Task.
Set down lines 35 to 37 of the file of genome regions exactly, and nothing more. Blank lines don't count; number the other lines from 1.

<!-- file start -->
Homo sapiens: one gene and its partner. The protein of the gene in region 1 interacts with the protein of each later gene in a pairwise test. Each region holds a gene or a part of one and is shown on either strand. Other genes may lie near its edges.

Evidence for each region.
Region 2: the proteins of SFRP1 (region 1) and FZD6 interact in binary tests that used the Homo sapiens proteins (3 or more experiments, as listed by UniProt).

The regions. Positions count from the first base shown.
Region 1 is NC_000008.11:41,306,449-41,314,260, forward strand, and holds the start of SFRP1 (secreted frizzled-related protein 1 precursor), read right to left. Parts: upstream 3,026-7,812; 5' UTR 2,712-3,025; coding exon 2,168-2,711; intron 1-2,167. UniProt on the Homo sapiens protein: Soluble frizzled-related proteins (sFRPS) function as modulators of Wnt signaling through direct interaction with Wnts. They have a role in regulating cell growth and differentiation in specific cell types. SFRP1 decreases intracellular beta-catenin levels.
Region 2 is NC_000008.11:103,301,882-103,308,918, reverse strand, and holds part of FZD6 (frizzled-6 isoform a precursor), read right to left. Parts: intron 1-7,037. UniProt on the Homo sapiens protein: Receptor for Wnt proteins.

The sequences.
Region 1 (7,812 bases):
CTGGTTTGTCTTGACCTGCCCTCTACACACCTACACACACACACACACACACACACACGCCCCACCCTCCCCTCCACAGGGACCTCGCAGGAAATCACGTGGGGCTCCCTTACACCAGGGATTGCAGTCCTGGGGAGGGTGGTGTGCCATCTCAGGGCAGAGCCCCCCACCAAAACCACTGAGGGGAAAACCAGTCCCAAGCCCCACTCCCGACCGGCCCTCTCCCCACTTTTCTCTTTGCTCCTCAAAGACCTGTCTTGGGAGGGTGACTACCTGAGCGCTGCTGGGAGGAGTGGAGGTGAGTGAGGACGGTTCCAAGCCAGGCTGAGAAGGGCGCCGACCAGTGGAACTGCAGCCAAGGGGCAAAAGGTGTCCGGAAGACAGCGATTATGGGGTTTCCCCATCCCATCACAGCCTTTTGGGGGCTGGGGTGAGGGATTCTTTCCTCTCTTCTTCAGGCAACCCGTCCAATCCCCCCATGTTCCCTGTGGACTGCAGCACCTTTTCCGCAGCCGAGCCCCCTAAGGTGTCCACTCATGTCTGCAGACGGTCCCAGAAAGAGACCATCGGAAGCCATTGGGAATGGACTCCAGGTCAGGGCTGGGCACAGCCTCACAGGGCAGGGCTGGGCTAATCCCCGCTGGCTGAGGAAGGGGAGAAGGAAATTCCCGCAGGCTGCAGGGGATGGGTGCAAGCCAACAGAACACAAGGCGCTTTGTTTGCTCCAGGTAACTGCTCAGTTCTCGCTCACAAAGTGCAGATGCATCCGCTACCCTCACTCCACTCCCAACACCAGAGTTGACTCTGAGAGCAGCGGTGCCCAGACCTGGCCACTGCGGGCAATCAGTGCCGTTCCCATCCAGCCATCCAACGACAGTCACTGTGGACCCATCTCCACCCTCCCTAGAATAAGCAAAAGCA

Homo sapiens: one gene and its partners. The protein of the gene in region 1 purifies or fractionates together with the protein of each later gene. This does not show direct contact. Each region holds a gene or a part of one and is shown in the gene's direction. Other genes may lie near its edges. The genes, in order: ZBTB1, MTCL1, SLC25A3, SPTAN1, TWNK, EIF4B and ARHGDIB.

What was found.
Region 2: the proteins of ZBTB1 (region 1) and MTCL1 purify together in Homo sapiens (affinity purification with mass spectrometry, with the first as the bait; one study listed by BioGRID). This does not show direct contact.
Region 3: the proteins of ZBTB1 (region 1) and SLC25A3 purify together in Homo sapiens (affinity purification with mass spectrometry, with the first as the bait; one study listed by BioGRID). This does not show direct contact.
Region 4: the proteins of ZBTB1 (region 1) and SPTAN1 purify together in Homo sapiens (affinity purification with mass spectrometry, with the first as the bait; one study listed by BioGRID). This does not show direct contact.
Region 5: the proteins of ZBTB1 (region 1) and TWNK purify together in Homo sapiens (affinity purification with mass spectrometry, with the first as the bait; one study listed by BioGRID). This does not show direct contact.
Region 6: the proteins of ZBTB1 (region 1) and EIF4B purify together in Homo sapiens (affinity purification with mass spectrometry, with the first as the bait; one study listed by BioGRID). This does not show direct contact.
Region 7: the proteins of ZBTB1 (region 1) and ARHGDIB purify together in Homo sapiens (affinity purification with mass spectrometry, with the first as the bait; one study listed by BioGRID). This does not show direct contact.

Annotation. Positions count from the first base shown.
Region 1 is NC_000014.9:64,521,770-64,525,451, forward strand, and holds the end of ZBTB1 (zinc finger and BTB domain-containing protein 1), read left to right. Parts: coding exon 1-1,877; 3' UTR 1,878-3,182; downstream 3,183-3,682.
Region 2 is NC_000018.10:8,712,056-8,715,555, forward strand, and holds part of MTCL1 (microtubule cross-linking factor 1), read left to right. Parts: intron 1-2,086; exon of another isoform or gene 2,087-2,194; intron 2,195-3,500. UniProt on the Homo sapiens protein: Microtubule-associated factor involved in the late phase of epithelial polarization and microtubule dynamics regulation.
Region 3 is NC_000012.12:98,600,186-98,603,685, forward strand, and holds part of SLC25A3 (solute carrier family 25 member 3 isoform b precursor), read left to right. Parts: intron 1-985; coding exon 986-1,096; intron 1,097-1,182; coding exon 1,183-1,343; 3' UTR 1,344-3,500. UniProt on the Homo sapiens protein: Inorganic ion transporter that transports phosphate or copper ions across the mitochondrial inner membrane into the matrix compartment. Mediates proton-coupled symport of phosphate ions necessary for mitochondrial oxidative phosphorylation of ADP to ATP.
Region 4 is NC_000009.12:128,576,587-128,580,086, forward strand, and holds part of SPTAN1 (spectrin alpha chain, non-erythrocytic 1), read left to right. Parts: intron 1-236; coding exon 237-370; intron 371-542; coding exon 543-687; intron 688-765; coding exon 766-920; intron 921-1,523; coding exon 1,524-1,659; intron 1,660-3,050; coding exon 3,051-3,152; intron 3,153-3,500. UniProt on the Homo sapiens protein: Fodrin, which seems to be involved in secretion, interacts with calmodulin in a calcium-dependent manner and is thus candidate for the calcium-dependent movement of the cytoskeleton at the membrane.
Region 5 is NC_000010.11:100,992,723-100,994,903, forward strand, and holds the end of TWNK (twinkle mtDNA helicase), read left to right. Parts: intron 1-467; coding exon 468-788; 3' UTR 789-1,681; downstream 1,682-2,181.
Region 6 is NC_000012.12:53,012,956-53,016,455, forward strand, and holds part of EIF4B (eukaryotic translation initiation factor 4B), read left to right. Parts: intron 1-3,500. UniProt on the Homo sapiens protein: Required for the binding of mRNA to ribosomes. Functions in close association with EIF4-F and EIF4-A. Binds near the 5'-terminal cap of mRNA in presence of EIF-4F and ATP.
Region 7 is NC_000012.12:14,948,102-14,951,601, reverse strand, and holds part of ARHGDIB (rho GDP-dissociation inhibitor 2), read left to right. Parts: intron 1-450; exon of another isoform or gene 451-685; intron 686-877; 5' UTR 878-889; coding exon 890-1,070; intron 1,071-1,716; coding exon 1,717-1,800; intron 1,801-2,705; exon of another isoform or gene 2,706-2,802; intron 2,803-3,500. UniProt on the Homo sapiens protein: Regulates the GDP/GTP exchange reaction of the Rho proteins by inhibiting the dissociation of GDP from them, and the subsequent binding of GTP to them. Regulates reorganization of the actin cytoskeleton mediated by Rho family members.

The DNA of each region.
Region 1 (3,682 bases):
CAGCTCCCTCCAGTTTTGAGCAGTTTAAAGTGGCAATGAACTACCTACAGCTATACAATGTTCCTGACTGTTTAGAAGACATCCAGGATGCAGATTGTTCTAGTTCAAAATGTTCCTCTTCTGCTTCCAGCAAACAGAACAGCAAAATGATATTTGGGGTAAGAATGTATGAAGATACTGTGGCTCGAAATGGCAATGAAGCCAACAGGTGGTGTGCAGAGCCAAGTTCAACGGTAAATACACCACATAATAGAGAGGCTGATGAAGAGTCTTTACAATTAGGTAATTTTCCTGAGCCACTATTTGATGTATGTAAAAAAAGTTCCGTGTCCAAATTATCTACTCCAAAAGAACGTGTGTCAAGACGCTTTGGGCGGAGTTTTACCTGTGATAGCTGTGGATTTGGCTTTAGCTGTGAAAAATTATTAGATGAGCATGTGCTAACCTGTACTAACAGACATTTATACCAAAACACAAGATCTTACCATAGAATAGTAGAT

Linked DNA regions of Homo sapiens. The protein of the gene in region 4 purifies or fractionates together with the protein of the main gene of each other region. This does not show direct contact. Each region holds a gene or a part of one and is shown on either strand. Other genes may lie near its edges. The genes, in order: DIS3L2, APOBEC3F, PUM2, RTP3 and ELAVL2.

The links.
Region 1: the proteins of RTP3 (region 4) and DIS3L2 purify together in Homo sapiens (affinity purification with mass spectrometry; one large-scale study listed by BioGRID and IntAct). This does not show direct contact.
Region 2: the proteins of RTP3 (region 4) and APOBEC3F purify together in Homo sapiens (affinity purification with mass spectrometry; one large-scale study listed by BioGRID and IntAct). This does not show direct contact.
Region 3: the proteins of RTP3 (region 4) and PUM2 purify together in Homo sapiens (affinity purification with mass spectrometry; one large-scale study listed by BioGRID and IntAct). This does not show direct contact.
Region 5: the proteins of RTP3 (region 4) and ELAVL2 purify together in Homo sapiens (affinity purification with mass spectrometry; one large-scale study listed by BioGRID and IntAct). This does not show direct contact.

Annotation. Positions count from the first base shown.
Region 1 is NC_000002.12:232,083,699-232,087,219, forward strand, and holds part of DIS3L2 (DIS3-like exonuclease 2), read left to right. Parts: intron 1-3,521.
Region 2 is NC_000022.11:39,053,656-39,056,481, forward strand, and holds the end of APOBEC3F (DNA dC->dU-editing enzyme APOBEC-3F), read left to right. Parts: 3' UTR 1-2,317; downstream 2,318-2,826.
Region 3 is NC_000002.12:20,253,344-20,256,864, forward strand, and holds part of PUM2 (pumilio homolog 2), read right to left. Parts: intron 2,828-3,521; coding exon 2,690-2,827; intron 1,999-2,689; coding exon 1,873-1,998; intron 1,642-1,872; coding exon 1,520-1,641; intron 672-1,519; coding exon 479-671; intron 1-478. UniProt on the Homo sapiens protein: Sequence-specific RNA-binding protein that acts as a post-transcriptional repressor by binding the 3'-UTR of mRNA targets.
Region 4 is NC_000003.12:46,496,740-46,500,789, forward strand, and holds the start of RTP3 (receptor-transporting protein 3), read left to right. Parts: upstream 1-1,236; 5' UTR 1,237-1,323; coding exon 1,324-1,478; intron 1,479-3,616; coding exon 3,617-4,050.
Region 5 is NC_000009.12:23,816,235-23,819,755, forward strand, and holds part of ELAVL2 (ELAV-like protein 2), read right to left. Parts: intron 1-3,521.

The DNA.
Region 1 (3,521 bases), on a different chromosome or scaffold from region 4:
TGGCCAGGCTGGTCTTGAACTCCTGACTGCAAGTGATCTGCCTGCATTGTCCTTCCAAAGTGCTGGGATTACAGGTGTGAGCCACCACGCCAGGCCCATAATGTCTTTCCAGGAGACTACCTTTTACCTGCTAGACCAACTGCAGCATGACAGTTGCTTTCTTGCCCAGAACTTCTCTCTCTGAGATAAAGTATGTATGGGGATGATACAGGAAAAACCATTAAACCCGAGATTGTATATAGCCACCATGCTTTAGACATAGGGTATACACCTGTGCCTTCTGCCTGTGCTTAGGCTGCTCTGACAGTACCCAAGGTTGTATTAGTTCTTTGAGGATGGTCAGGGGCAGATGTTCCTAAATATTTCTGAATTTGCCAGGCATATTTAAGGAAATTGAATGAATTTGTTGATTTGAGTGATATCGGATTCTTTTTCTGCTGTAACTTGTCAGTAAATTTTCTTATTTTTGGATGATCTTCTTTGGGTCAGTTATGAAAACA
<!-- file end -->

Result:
Annotation. Positions count from the first base shown.
Region 1 is NC_000002.12:232,083,699-232,087,219, forward strand, and holds part of DIS3L2 (DIS3-like exonuclease 2), read left to right. Parts: intron 1-3,521.
Region 2 is NC_000022.11:39,053,656-39,056,481, forward strand, and holds the end of APOBEC3F (DNA dC->dU-editing enzyme APOBEC-3F), read left to right. Parts: 3' UTR 1-2,317; downstream 2,318-2,826.